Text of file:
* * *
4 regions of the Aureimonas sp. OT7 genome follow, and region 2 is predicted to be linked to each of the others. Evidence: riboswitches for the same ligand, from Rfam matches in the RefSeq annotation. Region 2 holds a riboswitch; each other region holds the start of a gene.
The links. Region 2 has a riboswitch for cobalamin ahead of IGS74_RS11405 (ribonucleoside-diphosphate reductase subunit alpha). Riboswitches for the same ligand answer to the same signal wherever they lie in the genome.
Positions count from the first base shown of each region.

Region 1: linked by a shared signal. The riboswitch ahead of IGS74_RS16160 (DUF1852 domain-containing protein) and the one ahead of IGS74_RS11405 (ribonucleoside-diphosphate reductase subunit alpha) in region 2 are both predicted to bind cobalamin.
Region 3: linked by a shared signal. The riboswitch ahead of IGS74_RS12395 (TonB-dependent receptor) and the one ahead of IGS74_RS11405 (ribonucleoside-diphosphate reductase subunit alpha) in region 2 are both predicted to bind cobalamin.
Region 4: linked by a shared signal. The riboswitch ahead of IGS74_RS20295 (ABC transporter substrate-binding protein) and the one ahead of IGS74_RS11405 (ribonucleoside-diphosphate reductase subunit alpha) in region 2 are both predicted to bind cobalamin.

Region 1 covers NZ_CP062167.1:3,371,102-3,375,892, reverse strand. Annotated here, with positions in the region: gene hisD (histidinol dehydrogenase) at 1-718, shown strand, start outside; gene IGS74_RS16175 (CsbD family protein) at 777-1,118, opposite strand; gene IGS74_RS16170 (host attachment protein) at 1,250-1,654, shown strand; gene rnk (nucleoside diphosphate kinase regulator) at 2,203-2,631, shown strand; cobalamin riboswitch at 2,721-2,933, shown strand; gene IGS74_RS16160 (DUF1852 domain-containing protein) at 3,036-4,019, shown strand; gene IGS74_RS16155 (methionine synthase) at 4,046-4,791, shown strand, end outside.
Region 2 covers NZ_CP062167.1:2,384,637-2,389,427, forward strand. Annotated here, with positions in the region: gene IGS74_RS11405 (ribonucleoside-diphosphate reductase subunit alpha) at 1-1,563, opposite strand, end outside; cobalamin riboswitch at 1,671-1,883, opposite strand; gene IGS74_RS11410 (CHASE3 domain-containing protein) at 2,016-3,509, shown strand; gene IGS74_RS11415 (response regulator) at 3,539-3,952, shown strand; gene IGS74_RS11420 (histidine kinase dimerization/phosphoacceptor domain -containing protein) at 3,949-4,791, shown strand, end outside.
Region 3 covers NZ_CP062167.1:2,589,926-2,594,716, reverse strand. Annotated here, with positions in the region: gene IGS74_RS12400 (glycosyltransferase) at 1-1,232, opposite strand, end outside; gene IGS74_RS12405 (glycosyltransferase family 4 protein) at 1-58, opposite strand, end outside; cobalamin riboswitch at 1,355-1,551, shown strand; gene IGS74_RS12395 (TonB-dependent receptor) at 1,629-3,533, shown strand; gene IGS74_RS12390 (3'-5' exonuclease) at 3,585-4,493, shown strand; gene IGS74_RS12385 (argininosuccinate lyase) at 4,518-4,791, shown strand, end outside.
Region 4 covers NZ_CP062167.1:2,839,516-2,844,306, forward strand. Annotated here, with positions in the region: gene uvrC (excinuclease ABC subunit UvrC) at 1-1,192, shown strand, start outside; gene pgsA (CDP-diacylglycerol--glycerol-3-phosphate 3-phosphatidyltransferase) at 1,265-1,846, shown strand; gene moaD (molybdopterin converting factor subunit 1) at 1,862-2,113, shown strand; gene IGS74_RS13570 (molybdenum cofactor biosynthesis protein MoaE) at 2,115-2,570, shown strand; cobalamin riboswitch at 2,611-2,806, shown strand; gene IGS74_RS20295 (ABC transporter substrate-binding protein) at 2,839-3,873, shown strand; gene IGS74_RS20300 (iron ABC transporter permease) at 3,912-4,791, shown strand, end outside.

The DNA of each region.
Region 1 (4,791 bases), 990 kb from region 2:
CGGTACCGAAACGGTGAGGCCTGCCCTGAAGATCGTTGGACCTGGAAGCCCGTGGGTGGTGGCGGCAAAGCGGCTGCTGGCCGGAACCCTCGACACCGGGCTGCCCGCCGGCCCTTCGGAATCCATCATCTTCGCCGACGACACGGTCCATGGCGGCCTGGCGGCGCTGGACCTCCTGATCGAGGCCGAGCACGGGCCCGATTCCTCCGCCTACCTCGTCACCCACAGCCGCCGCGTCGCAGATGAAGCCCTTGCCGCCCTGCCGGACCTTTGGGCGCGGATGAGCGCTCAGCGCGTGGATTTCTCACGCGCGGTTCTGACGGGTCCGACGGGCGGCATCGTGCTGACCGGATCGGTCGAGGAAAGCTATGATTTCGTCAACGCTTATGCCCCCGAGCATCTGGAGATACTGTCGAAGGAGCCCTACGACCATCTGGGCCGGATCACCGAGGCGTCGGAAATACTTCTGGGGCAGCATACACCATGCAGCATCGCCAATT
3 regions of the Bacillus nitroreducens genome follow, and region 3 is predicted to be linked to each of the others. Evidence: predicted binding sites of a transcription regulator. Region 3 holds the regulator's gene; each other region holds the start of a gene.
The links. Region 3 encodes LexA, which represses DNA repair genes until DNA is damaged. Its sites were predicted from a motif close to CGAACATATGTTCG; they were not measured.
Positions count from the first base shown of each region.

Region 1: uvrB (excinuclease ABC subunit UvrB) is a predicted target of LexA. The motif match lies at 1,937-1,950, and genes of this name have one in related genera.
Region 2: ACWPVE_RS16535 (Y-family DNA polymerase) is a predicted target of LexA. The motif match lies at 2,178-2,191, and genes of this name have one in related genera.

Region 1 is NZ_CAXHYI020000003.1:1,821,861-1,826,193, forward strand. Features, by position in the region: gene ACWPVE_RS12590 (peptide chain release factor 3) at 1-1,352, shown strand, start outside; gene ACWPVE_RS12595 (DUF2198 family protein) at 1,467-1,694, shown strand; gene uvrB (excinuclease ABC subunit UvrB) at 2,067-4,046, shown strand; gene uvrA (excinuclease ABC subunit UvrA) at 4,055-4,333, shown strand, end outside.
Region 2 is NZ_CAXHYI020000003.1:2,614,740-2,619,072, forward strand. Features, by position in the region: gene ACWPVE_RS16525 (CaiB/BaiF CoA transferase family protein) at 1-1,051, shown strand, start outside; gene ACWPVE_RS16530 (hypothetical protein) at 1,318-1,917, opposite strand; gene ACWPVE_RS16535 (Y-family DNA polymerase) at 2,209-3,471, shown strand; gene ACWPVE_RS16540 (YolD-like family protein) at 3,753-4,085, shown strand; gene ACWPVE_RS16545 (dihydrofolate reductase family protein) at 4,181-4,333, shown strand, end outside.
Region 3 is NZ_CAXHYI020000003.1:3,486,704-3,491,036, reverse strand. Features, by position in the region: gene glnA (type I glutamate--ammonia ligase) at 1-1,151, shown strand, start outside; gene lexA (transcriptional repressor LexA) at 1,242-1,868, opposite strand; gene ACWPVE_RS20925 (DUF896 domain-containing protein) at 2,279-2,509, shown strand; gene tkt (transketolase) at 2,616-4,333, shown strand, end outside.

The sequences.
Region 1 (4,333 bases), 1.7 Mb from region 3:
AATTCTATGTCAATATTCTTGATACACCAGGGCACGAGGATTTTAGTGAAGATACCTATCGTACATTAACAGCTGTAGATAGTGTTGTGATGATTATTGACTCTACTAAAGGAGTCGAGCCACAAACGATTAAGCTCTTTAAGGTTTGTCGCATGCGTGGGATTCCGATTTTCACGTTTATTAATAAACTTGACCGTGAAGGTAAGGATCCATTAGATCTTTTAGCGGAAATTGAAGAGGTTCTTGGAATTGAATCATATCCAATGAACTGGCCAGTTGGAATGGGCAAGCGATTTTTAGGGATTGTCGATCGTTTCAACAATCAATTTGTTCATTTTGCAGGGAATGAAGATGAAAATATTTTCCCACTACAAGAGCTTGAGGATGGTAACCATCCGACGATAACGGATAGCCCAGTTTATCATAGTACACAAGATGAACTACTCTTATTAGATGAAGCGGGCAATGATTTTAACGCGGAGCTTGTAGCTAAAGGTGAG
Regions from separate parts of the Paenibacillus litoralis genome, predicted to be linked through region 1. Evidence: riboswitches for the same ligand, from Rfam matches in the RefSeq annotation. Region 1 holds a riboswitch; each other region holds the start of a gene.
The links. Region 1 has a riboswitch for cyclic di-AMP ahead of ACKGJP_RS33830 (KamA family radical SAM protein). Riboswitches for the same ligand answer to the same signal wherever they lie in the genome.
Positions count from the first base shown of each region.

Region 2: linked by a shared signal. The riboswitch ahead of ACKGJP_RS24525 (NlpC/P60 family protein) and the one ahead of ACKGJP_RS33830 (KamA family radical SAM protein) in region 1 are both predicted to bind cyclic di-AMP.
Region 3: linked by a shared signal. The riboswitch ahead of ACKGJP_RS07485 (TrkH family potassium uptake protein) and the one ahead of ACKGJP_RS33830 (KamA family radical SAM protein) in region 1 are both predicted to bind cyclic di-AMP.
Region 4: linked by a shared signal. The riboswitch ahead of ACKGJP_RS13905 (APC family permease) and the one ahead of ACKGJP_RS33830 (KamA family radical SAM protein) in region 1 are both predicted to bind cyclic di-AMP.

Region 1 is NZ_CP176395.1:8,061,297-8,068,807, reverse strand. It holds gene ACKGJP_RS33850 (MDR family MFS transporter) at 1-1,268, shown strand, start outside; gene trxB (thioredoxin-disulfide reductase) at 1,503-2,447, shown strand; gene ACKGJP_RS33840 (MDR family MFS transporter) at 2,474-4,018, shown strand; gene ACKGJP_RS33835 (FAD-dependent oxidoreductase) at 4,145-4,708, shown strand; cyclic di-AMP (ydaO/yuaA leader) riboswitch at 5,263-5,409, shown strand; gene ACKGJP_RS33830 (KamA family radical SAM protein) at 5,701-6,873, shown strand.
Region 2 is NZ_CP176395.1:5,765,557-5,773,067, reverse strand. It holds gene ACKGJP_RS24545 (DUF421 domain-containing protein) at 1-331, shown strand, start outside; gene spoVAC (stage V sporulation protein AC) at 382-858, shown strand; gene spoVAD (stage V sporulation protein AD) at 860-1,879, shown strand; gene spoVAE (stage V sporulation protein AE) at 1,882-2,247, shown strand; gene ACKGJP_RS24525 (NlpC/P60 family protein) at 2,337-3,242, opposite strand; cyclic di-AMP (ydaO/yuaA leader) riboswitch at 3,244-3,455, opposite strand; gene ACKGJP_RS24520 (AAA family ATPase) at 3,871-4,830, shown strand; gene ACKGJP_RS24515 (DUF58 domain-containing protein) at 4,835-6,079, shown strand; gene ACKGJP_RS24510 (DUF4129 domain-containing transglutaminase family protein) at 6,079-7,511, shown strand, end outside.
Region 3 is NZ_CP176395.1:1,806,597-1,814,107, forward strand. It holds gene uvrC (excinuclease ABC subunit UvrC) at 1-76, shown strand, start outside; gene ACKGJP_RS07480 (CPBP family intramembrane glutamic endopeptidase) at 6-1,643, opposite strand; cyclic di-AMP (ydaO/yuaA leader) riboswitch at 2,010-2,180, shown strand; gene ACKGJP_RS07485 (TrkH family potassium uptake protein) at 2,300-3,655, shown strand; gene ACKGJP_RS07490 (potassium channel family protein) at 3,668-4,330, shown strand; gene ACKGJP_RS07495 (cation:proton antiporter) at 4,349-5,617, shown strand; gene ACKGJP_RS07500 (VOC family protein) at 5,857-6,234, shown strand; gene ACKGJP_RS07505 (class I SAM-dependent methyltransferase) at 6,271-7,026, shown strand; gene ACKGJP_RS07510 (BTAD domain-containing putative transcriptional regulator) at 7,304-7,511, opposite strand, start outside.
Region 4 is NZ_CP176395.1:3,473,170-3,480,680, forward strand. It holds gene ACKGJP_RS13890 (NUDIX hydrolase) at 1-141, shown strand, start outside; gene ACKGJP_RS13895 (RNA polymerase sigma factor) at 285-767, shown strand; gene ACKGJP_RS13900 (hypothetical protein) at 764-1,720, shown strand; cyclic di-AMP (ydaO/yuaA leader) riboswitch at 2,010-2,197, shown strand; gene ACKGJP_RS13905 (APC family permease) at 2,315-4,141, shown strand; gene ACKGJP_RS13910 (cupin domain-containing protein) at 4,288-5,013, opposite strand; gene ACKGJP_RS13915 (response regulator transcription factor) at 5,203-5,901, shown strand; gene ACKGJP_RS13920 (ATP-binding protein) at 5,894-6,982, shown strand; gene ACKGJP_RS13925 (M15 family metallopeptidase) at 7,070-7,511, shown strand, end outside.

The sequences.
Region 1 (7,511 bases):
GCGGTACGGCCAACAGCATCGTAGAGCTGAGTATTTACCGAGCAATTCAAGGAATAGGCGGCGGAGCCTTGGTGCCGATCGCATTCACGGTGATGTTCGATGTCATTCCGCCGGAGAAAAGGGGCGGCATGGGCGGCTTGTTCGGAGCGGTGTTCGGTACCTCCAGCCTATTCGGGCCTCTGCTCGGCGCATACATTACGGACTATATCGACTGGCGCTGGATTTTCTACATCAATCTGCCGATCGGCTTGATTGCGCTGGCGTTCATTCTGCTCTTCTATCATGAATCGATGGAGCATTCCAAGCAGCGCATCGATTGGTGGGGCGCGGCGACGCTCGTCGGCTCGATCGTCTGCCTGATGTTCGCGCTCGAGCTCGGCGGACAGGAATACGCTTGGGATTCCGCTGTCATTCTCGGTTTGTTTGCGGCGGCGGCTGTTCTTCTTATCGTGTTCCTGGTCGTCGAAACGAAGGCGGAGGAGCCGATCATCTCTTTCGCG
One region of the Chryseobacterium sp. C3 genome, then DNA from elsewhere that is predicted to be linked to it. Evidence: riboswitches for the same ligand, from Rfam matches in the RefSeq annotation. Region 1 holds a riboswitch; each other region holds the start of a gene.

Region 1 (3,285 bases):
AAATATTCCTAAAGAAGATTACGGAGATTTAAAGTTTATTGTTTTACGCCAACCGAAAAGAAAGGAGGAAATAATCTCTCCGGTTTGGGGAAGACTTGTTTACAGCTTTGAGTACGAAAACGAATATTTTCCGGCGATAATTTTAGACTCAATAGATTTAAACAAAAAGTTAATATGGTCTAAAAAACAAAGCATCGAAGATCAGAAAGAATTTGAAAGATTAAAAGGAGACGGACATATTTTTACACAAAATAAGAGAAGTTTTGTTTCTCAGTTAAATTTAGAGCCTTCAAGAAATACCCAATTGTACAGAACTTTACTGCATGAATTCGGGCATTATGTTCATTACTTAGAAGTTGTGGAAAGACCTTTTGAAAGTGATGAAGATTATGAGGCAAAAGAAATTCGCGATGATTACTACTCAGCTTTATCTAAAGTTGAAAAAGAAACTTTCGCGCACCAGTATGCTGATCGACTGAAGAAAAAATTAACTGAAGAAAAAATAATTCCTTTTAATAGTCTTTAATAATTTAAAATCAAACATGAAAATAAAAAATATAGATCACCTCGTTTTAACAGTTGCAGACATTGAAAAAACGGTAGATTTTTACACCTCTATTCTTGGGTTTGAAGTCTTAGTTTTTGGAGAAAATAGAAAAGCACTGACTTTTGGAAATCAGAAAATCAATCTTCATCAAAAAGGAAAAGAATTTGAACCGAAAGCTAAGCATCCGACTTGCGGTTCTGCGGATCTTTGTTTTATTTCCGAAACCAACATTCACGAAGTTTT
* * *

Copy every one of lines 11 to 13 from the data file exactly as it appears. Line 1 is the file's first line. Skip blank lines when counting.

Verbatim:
The DNA of each region.
Region 1 (4,791 bases), 990 kb from region 2:
CGGTACCGAAACGGTGAGGCCTGCCCTGAAGATCGTTGGACCTGGAAGCCCGTGGGTGGTGGCGGCAAAGCGGCTGCTGGCCGGAACCCTCGACACCGGGCTGCCCGCCGGCCCTTCGGAATCCATCATCTTCGCCGACGACACGGTCCATGGCGGCCTGGCGGCGCTGGACCTCCTGATCGAGGCCGAGCACGGGCCCGATTCCTCCGCCTACCTCGTCACCCACAGCCGCCGCGTCGCAGATGAAGCCCTTGCCGCCCTGCCGGACCTTTGGGCGCGGATGAGCGCTCAGCGCGTGGATTTCTCACGCGCGGTTCTGACGGGTCCGACGGGCGGCATCGTGCTGACCGGATCGGTCGAGGAAAGCTATGATTTCGTCAACGCTTATGCCCCCGAGCATCTGGAGATACTGTCGAAGGAGCCCTACGACCATCTGGGCCGGATCACCGAGGCGTCGGAAATACTTCTGGGGCAGCATACACCATGCAGCATCGCCAATT